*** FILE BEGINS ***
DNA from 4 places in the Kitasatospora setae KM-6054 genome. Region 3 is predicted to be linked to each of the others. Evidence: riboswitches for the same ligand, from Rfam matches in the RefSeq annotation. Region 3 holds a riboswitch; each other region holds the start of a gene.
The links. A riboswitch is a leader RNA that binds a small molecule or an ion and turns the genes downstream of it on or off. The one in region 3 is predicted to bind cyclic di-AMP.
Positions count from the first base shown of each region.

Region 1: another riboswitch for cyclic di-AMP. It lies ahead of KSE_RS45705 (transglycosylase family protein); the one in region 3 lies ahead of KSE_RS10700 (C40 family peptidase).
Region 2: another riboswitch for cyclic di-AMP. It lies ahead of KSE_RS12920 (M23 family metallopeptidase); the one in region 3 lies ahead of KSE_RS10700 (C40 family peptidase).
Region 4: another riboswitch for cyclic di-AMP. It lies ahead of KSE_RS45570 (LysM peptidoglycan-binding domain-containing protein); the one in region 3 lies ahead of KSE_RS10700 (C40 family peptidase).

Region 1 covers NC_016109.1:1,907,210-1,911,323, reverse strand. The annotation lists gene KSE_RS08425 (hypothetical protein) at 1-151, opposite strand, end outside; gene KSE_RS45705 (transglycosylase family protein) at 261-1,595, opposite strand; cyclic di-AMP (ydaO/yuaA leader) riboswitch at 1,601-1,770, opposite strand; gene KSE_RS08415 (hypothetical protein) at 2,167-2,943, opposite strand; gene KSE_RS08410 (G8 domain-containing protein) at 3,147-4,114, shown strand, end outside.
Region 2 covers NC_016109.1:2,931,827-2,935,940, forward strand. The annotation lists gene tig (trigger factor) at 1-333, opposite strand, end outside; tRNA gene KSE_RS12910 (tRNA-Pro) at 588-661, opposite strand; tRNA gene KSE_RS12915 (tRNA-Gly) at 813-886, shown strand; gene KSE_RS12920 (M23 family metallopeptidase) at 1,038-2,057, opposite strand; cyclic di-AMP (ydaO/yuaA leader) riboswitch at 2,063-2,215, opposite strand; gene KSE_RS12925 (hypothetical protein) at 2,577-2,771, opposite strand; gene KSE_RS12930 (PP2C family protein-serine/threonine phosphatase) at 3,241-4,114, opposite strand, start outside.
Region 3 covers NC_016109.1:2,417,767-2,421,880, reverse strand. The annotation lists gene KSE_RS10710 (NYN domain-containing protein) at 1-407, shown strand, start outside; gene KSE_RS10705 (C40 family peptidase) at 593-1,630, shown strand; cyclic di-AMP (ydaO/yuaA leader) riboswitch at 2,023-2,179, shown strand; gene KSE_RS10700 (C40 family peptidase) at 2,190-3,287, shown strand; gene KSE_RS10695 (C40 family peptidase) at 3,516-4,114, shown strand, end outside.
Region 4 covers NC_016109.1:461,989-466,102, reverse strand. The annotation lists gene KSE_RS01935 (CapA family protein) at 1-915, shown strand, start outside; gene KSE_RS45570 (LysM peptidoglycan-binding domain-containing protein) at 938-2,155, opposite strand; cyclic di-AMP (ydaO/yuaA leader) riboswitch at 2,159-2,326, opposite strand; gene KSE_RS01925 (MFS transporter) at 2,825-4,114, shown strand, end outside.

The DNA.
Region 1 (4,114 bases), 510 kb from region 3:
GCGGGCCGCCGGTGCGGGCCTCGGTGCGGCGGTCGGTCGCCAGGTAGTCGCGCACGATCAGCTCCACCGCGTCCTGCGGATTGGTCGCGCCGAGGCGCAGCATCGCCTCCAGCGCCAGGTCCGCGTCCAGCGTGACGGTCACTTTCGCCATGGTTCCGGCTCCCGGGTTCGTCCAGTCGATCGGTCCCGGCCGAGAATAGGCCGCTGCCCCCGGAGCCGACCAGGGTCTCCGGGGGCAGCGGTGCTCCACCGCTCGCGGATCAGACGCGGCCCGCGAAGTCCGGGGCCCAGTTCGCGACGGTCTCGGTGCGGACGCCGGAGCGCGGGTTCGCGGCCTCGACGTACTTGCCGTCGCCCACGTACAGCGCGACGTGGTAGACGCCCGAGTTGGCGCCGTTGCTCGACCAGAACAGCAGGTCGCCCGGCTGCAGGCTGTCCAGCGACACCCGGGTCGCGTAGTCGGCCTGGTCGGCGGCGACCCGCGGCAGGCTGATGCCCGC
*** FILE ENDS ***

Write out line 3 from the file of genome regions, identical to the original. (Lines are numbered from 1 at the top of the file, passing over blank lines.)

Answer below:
Positions count from the first base shown of each region.